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1.1The positive square root of the sum of the squares of the real and imaginary parts of a complex number.
‘The concept of the modulus of a complex number is also due to Argand but Cauchy, who used the term later, is usually credited as the originator this concept.’
2A constant factor or ratio.
‘Thus, they are characterized by two elastic constants, Young modulus E and Poisson ratio v.’
‘For example, in this case, it is easier to try to factor the modulus N than to perform an exhaustive key search on all possible decryption keys.’
‘A cost from a cost function is calculated according to a constant modulus algorithm.’
‘Such a material can be characterized by simple moduli (ratios of stress to strain): Young's modulus, E, and Poisson's ratio,.’
2.1A constant indicating the relation between a physical effect and the force producing it.
‘The modulus of elasticity in shear, or modulus of rigidity, is about 16 GPa, while Poisson's ratio is 0.35.’
‘The crosshatched regions in Fig.1 indicate the modulus of resilience for each steel.’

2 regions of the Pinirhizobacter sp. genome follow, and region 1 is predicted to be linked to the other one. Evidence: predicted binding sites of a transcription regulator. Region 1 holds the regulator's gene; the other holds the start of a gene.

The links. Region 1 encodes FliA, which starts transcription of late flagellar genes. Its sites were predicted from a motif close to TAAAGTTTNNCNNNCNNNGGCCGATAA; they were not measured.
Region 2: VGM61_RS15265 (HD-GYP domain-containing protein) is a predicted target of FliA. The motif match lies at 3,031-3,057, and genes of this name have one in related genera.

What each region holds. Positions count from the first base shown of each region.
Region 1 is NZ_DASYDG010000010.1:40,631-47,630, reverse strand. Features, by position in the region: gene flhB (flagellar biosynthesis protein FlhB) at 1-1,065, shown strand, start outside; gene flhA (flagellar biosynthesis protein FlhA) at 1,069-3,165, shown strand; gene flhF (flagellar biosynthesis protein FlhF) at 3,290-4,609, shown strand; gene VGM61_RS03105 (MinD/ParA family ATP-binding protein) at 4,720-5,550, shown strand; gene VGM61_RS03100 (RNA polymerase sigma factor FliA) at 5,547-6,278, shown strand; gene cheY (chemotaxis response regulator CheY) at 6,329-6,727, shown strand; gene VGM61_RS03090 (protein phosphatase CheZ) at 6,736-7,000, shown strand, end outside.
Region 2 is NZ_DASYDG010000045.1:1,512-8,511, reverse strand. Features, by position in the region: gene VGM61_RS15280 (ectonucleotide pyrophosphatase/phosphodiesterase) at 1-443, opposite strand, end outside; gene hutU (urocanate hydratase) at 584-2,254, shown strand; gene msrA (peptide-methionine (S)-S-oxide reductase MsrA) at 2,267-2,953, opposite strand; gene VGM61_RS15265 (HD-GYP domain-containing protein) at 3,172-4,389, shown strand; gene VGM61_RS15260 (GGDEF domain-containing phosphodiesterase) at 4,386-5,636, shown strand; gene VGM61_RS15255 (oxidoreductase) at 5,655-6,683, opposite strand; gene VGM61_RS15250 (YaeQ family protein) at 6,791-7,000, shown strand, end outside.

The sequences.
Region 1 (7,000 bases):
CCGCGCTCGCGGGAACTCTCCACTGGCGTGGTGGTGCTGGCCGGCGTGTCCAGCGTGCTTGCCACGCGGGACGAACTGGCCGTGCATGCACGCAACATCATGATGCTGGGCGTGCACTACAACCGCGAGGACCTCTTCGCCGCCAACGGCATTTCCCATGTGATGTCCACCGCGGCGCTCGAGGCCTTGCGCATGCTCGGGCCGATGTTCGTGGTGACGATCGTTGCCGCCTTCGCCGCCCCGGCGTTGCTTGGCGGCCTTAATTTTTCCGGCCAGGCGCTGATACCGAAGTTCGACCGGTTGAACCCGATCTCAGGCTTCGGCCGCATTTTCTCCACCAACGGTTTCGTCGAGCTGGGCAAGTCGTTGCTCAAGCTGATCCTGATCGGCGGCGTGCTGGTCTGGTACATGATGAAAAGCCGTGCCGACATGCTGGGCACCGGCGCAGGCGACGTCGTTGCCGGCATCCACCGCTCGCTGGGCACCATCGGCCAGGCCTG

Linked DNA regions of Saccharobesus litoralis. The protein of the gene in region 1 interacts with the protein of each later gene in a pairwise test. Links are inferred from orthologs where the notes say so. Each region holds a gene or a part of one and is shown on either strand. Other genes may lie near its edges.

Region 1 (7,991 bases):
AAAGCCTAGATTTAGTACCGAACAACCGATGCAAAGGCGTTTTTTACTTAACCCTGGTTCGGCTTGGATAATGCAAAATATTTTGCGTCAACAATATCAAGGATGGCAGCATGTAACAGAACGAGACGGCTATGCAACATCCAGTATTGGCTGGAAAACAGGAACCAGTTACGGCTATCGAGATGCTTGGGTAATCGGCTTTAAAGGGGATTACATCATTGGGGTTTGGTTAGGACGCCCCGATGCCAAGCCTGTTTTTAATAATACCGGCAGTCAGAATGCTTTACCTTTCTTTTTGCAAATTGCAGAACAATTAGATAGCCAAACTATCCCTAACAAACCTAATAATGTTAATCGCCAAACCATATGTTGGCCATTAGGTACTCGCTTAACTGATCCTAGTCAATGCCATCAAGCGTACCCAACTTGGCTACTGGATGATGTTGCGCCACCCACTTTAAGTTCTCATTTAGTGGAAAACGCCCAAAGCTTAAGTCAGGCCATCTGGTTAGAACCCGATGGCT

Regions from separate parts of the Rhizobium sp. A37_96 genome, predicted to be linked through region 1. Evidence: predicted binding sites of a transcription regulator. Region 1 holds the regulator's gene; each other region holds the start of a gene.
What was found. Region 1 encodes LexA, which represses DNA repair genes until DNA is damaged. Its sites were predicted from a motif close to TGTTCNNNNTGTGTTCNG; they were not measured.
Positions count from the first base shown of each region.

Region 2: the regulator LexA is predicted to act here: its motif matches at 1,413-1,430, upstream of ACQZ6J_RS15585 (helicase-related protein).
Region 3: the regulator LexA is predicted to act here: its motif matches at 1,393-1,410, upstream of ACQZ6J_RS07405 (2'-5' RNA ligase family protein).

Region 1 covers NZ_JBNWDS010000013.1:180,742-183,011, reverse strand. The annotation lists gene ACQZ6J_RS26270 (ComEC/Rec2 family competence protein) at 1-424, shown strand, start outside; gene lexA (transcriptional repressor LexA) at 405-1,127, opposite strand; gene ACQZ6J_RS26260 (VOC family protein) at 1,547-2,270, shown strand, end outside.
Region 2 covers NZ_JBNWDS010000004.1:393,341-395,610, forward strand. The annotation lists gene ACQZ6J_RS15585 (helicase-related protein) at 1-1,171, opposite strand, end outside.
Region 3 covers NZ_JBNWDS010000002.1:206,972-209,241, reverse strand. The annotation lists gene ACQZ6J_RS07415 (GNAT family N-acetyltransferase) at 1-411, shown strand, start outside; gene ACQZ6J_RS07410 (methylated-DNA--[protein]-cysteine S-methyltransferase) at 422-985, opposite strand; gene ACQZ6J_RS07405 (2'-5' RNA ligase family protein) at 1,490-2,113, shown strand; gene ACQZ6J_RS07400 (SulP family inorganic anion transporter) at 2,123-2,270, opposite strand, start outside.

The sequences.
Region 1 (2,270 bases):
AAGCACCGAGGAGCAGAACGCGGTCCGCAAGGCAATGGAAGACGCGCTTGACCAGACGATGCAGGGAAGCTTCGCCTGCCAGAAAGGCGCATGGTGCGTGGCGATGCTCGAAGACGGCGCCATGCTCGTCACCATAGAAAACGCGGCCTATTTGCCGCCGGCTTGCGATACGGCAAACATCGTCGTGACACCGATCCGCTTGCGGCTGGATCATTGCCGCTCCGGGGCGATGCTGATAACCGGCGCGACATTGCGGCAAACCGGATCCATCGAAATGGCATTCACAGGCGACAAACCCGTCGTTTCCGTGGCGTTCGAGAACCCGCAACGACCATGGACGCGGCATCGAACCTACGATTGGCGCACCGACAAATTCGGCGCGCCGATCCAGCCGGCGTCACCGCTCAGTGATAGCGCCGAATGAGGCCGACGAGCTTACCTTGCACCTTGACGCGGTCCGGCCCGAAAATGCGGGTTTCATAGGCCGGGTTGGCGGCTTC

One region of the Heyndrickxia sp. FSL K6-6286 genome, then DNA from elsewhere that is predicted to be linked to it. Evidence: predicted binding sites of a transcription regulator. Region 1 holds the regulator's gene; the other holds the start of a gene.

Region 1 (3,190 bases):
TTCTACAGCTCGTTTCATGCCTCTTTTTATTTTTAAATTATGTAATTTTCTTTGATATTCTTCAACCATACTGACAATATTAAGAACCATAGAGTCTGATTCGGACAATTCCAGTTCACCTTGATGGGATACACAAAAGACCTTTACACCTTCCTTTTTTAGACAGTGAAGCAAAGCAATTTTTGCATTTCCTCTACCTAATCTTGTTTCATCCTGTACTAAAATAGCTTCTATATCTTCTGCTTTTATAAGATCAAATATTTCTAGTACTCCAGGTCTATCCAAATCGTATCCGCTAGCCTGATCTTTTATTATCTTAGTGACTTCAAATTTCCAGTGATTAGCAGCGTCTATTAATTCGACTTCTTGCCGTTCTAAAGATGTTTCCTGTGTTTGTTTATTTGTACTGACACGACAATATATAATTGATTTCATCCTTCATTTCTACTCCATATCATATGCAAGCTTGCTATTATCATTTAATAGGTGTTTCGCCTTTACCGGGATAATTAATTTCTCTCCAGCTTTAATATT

‘It is interesting to note that a considerable group of important structural materials have nearly the same ratio of modulus of elasticity to density.’
‘Flexible carbon fiber electrode with low modulus and high electrical conductivity, battery employing the carbon fiber electrode, and method of manufacture’
‘While heat treatment had little, if any effect of the modulus of elasticity of the composites, it did affect the transition into plastic flow.’
3A number used as a divisor for considering numbers in sets, numbers being considered congruent when giving the same remainder when divided by a particular modulus.
‘His first notebook was on hypergeometric series, continued fractions, singular moduli, and many branches of number theory.’
‘This is known as using arithmetic modulo 26, and 26 is known as the modulus.’
‘Daemen and Rijmen picked x 8 + 1 as the modulus polynomial because it was simple-as simple as one could get.’
Origin
Mid 16th century (denoting an architectural unit of length): from Latin, literally ‘measure’, diminutive of modus.